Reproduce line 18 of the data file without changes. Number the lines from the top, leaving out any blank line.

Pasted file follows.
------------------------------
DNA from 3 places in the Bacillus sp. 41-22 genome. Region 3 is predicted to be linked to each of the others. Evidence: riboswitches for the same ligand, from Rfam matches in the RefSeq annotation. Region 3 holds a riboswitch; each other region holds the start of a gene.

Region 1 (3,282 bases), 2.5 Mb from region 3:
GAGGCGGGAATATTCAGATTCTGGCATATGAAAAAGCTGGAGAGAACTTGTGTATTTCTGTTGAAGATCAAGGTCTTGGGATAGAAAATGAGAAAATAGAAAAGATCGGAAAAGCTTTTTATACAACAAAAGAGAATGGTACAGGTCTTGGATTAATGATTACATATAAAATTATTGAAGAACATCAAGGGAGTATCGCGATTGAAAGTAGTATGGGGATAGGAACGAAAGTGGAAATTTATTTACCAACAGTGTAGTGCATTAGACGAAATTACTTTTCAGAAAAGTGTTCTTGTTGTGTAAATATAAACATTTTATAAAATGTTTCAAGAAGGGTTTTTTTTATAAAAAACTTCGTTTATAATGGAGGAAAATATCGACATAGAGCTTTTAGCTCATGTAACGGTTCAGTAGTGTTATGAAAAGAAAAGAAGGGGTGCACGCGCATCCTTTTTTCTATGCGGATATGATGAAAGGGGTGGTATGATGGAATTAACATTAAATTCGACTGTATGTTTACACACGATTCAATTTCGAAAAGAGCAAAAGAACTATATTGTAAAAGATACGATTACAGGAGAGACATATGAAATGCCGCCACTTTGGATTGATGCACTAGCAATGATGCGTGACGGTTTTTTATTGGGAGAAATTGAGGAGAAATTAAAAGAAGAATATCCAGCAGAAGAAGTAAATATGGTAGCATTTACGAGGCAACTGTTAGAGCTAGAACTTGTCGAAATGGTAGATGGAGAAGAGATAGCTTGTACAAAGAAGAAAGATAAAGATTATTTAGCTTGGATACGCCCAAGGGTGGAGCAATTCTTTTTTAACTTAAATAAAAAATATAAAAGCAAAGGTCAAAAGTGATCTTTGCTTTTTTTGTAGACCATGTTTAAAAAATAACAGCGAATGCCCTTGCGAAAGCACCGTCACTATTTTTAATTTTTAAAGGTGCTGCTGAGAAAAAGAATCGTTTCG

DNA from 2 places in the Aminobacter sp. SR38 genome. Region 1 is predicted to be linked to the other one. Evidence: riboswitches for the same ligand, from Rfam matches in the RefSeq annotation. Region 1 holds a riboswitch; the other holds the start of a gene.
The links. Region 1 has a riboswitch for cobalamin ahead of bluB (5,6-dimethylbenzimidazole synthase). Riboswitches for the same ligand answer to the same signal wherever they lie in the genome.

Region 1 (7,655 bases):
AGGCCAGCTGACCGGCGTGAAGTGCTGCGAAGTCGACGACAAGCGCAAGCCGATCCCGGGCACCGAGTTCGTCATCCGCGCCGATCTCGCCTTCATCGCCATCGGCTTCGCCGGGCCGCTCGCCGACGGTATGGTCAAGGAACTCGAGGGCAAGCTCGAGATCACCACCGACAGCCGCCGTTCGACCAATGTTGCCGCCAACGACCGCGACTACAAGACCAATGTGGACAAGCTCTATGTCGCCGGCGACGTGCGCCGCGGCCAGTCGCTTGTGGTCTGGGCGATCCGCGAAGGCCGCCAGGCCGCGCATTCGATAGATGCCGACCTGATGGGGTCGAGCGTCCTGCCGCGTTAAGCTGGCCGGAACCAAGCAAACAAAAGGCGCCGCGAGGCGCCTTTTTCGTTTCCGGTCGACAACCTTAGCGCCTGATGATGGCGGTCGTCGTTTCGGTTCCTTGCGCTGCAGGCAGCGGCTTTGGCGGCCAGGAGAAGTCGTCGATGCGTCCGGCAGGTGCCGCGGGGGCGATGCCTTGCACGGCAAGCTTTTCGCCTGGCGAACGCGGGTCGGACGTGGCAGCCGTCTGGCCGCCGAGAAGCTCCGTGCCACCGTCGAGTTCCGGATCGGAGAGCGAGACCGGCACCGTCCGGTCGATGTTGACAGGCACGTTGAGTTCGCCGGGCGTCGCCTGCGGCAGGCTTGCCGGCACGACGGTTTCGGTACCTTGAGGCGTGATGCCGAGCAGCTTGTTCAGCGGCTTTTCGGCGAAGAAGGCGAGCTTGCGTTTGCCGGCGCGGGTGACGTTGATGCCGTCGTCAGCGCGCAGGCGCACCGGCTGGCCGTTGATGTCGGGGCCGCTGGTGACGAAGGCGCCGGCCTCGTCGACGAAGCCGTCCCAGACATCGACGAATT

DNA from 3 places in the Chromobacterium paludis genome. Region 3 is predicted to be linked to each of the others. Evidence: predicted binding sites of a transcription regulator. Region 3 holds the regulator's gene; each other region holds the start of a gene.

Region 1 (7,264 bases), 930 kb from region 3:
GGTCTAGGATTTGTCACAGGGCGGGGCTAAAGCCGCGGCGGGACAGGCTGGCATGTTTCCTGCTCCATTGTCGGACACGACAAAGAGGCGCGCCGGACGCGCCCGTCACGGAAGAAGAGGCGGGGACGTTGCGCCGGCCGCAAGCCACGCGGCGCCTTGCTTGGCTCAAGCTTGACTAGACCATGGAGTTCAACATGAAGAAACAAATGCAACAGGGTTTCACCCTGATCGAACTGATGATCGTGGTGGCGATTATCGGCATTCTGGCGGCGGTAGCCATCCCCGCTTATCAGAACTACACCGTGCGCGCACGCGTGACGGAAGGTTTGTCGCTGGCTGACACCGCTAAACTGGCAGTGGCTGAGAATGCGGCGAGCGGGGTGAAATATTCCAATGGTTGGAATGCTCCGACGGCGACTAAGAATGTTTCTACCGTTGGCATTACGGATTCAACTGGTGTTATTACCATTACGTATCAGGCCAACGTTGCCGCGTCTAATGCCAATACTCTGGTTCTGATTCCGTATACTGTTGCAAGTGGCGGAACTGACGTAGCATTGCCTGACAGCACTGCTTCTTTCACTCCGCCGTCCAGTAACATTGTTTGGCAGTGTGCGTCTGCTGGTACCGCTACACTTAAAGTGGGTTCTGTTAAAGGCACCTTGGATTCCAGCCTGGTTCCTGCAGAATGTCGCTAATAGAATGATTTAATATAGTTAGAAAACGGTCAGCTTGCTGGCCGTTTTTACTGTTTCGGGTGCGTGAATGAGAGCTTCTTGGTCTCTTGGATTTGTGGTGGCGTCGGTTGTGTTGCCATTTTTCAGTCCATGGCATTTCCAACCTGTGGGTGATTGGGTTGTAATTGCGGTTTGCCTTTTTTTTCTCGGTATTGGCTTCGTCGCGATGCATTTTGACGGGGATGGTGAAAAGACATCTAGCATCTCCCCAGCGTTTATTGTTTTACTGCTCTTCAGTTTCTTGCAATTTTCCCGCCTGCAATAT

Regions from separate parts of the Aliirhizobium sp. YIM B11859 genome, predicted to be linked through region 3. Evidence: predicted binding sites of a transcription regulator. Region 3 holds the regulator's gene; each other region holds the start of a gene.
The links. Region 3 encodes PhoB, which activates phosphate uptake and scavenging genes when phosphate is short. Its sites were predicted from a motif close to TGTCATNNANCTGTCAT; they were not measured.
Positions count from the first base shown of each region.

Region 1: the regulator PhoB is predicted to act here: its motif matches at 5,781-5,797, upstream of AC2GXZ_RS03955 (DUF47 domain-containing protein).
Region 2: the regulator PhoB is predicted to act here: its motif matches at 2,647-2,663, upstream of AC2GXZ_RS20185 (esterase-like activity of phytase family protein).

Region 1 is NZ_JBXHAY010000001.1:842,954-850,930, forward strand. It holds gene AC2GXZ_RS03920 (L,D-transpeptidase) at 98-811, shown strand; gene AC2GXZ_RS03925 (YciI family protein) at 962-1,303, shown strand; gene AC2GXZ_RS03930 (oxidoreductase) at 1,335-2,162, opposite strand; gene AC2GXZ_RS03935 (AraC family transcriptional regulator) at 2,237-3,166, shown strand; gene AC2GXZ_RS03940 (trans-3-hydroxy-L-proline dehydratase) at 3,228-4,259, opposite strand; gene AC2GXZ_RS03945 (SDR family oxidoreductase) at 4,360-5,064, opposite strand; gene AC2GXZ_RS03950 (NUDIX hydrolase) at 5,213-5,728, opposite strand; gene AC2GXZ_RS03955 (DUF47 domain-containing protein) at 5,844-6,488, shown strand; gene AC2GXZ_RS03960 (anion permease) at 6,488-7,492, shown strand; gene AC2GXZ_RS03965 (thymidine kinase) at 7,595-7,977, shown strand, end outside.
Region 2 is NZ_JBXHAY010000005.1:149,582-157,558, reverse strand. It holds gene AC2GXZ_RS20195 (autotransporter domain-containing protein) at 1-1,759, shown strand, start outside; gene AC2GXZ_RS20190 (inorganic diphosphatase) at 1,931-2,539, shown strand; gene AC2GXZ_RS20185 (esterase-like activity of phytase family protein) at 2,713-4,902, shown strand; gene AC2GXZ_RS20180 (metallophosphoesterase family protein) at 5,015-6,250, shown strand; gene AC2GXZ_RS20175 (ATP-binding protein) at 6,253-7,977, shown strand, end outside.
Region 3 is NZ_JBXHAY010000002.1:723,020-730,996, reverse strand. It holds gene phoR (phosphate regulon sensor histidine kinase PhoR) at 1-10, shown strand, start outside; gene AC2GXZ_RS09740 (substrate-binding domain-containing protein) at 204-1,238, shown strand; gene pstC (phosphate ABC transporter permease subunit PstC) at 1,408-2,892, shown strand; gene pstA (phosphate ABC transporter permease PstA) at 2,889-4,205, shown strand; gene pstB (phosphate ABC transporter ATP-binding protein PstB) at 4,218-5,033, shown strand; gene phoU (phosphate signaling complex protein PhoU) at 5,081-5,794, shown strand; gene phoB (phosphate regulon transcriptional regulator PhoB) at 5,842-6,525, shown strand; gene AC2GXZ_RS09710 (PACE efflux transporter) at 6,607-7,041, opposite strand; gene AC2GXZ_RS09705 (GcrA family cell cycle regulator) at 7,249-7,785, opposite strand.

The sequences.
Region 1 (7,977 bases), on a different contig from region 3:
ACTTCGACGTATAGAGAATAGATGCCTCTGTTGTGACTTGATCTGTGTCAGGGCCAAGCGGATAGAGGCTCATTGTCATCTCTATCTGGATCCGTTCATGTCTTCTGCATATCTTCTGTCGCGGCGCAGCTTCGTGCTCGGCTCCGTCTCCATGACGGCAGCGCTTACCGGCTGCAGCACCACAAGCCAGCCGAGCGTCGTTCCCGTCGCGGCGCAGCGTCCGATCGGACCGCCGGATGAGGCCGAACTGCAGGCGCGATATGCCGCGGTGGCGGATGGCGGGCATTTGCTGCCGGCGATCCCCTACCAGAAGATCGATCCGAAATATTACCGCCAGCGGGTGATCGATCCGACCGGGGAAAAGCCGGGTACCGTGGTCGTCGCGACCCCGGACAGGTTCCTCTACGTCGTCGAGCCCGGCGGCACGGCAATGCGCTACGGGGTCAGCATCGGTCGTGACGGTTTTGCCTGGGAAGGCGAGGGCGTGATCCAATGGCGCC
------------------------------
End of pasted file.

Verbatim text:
Region 3 is NZ_JBXHAY010000002.1:723,020-730,996, reverse strand. It holds gene phoR (phosphate regulon sensor histidine kinase PhoR) at 1-10, shown strand, start outside; gene AC2GXZ_RS09740 (substrate-binding domain-containing protein) at 204-1,238, shown strand; gene pstC (phosphate ABC transporter permease subunit PstC) at 1,408-2,892, shown strand; gene pstA (phosphate ABC transporter permease PstA) at 2,889-4,205, shown strand; gene pstB (phosphate ABC transporter ATP-binding protein PstB) at 4,218-5,033, shown strand; gene phoU (phosphate signaling complex protein PhoU) at 5,081-5,794, shown strand; gene phoB (phosphate regulon transcriptional regulator PhoB) at 5,842-6,525, shown strand; gene AC2GXZ_RS09710 (PACE efflux transporter) at 6,607-7,041, opposite strand; gene AC2GXZ_RS09705 (GcrA family cell cycle regulator) at 7,249-7,785, opposite strand.